The University of New Orleans’ Creative Writing Workshop takes center-stage during the Tennessee Williams/New Orleans Literary Festival in New Orleans later this month in celebration of the graduate program’s 25th anniversary.
What: UNO Creative Writing Workshop Celebrates Its 25th Anniversary at the Tennessee Williams/New Orleans Literary Festival
When: Friday, March 24 (Day 3 of the Festival, which runs March 22-26)
Where: Hotel Monteleone, Cabildo Room, 214 Royal St., New Orleans
Tickets: Purchase online here through the Festival.
On Friday, March 24, alumni and faculty from the Master in Fine Arts writing program will staff a full day of panels devoted to highlighting the work and experiences of those who have gone through the acclaimed writing program in the quarter-century since its founding.
Featured writers participating in some of the five panels at the Hotel Monteleone’s Cabildo Room will include award-winning novelists Skip Horack, Nick Mainieri and Amanda Boyden; celebrated poets Jericho Brown, Gina Ferrara, Clare Harmon, Bill Lavender and John Warner Smith; and nonfiction writers Juyanne James and Brenda Quant.
Tracy Ferrington Cunningham, director of communications and marketing for the Tennessee Williams Festival, said it seemed natural to highlight the talent that has sprung out of the Creative Writing Workshop over the years. Since its inception in 1991, the UNO Master of Fine Arts program has attracted hundreds of talented young writers who find themselves both shaped by and shaping the city’s lively literary scene.
The festival, which brings together more than 130 authors, actors and musicians March 22-26, has long drawn on Creative Writing Workshop students to staff its internships. In many ways, Cunningham said, festival organizers have had a front row seat as they’ve seen talented UNO interns go on to become published authors whose work and experience have led them to become panelists themselves.
“The Creative Writing Workshop at UNO is our local connection to the brightest and best of the writing world right here in New Orleans,” Cunningham said.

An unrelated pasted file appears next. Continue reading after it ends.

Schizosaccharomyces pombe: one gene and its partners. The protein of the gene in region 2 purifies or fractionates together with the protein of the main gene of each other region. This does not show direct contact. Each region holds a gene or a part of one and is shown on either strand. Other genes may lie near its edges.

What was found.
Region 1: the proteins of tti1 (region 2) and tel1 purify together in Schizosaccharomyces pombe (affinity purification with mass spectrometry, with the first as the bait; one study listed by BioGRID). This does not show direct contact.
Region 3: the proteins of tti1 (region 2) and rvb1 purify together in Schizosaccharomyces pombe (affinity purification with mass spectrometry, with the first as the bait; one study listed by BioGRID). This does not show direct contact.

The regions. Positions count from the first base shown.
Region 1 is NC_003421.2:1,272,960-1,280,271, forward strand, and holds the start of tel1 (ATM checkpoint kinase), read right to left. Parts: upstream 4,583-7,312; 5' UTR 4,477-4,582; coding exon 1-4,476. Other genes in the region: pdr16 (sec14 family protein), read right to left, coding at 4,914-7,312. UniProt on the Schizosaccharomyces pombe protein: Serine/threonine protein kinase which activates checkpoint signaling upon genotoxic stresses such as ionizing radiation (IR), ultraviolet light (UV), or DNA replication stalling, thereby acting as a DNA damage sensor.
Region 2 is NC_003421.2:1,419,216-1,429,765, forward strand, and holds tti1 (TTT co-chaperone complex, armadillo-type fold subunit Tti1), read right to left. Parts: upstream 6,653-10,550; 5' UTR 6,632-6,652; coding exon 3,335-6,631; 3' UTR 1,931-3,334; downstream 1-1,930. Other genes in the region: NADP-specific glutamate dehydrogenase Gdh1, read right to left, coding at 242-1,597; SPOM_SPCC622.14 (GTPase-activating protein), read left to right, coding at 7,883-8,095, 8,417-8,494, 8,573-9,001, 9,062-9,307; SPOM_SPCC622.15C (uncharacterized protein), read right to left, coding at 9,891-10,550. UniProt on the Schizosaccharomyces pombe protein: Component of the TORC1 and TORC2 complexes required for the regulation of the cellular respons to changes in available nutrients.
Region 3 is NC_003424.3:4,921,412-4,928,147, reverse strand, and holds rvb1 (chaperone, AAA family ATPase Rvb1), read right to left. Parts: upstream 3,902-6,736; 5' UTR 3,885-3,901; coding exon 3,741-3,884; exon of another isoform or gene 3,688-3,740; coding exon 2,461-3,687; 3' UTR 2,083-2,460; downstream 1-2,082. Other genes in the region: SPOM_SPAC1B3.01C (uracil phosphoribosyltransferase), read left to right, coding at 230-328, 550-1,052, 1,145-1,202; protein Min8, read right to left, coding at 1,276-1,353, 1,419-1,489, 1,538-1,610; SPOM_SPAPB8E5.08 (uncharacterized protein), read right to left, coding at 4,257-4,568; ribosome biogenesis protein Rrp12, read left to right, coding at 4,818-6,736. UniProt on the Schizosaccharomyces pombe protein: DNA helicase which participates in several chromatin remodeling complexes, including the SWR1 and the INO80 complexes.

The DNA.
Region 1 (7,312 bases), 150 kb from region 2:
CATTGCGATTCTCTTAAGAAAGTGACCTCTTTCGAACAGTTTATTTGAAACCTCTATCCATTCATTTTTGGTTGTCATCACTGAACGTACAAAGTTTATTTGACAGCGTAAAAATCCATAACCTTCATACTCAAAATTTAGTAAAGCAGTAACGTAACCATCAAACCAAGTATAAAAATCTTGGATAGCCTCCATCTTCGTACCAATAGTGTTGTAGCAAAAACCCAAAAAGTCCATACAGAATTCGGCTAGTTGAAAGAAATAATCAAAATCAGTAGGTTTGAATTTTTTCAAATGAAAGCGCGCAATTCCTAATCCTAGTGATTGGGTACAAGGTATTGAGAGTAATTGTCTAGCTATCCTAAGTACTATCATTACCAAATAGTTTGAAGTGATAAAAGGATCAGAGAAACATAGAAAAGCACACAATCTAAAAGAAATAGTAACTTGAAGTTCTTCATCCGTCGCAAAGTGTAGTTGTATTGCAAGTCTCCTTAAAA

Panel topics will include an exploration of prose writing moderated by award-winning novelist and Creative Writing Workshop Director M.O. Walsh and a showcase of some of the most celebrated poetry to emerge from UNO’s diverse MFA program, moderated by distinguished scholar and poet John Gery, research professor of English.
A panel on the mentor-student relationship draws together beloved professors with students at various stages of their career. Creative Writing Workshop co-founders Rick Barton and Gery discuss the journey of mentoring their accomplished students, Joseph Boyden and Jericho Brown. Professor and workshop co-founder Joanna Leake appears with former student-turned-faculty-colleague Barb Johnson. And award-winning professor Randy Bates discusses mentorship with recent graduate Coleen Muir.
Another session explores the lasting impact New Orleans has had on the lives and work of those who study at UNO’s Creative Writing Workshop. Panelists include Kia Groom (Australia), Trisha Renzende (Trinidad), Bill Loehfelm (New York), Tad Bartlett (Alabama) and native New Orleanian Maurice Ruffin.
And yet another panel explores some of the ways the MFA experience has led alumni into other, sometimes surprising careers.
Cunningham said she is excited to see the festival highlight the exciting ways UNO’s Creative Writing Workshop at UNO has enhanced and enriched the writers and writing in New Orleans. Last fall, UNO Press released "Monday Nights: Stories from the Creative Writing Workshop at the University of New Orleans," an anthology of short fiction written entirely by graduates of the MFA program.
“This has added a really nice celebratory thing to this festival, focusing on all of these writers who we have watched as their careers have developed,” she said. “The CWW produces these wonderful writers—not all of them are writing about New Orleans, but they’re definitely bringing something to the local literary scene.”